A guide to renting a home

What to look out for when moving in, living in and moving out of an apartment or rental property

Whether you’re moving into your first apartment or renting for the dozenth time, there are some important things to keep in mind when it comes to financially savvy apartment and rental property living.

What do I need to know about moving into a new apartment or rental home?

As a renter, you want to be certain that all your bases are covered when it comes to your rental agreement and payments. That’s why a good rental checklist will ensure nothing gets missed.

First, don’t forget to potentially budget for deposits and your first month’s rent. You’ll also want to explore what kind of insurance might be provided by the landlord versus what coverage you’d need to get yourself.

Work with the landlord to document any existing issues. This helps ensure you get your deposit back when you move out.

Beyond the upfront costs, watch out for hidden costs associated with renting, such as application or maintenance fees. If you plan on staying long, ask about what rent increases to expect over time.

Make sure you understand what the landlord is responsible for versus what you must take care of, such as repairs and maintenance, emergencies, standards of upkeep and so on.

If you have a particularly complex lease or situation, it might be worth consulting a landlord-tenant lawyer who can help walk you through the details of your rental agreement before you sign on the dotted line.

What should I expect when living in my new rental property?

Although some leases may have a few days leeway, get into the habit of paying your rent on time. Be sure you understand payment terms upfront as being late with rent could impact your credit score.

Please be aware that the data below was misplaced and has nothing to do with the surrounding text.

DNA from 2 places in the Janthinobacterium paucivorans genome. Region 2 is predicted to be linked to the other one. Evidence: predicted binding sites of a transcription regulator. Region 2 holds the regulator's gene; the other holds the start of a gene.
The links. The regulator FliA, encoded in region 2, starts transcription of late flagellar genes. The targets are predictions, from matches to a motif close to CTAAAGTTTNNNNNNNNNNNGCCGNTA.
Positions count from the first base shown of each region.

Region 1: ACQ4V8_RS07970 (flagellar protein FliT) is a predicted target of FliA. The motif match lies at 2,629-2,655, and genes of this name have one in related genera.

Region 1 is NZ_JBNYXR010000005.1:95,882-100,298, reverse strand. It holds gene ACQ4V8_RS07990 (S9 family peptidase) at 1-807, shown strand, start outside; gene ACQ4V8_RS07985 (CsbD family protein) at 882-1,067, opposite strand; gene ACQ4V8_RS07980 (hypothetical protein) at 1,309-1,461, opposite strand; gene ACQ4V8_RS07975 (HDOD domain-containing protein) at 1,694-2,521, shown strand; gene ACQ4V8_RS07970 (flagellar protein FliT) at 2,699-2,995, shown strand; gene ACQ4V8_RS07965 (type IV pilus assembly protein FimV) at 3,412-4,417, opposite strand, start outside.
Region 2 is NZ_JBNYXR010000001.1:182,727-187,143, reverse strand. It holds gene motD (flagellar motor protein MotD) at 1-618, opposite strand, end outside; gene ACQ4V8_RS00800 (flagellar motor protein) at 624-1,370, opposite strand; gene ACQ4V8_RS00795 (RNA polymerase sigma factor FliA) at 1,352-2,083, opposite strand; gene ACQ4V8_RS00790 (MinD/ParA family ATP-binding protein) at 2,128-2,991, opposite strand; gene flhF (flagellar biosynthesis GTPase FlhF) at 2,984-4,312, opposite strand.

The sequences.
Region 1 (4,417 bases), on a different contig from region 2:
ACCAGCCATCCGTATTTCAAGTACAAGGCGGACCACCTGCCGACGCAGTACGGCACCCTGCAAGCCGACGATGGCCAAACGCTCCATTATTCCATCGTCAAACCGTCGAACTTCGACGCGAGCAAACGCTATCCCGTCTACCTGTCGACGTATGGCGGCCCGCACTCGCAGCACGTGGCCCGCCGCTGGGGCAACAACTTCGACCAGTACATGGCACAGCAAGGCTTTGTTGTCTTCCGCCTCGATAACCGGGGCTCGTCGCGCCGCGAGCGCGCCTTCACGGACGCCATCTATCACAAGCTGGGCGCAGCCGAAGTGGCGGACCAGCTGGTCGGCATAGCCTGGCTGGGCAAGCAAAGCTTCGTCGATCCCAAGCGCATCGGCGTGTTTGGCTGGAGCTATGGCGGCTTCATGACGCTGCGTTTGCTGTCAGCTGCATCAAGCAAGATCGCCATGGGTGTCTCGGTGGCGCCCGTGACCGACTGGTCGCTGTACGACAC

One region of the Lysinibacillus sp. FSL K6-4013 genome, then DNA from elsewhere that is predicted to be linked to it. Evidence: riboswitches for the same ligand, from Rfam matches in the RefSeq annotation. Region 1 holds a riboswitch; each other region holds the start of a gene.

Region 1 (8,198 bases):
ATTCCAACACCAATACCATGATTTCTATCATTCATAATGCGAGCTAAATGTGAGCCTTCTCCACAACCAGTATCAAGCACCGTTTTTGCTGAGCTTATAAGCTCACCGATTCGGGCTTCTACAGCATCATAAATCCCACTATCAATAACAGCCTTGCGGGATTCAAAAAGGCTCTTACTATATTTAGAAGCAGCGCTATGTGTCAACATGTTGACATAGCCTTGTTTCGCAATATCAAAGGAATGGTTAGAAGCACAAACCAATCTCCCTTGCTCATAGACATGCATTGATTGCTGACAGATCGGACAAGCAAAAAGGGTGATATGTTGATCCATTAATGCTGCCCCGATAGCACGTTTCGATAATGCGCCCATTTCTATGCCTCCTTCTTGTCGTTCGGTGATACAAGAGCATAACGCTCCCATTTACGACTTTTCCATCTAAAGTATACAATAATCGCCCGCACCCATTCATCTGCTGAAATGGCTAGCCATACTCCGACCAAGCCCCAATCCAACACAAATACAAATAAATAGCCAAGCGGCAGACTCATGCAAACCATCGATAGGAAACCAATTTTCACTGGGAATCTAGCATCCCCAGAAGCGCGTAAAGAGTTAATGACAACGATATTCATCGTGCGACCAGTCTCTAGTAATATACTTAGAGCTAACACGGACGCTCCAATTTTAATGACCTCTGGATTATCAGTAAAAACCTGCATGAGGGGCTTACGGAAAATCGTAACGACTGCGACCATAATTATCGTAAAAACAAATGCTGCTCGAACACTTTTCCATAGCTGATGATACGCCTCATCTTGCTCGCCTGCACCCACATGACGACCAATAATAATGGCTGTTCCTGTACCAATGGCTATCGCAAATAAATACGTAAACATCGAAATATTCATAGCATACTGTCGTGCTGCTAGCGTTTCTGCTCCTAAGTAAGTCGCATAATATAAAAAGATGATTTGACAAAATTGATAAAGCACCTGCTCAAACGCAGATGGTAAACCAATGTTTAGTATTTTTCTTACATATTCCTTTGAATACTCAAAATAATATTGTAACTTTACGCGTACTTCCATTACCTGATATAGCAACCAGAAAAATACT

In your new rental, you have the right to “quiet enjoyment,” which means you have freedom from interference from your landlord entering without permission. This concept also usually covers excessive noise from other tenants. Most rental agreements will detail the rules of the property, especially in multi-unit dwellings.

You’ll also need to extend the same courtesy and respect to your neighbors by not being too noisy or entertaining too many guests late at night. Most landlords will take action, if needed, for violations of these responsibilities.

How about when it’s time to leave your rental?

The terms of leaving your rental should be in the lease agreement. If you don’t ask to renew your lease, it might simply be expected that you’ll vacate when the lease is up, or it may renew automatically.

If you must move out before the end of the lease, you’ll have to give the appropriate notice, which can vary based on your agreement. Sometimes, you'll have to pay a penalty if you leave early.

Make sure you leave the space in the same condition as when you moved in. Remember that condition inspection report? You’ll need to keep it handy when moving out since it could help you get your full security deposit back. If there’s damage to the property, you’ll probably have to discuss the actions you’ll need to take with your landlord.

Usually, there will be some kind of walk-through inspection before you hand in your keys. In any case, it can be a good idea to take pictures and document how you left the property.

If everything in the home is the way it should be, the landlord has a certain period of time to return your deposit. This may also include interest. The amount for both will vary from state to state.

Always aim to leave on good terms. The landlord may be a good reference when applying for your next rental home.

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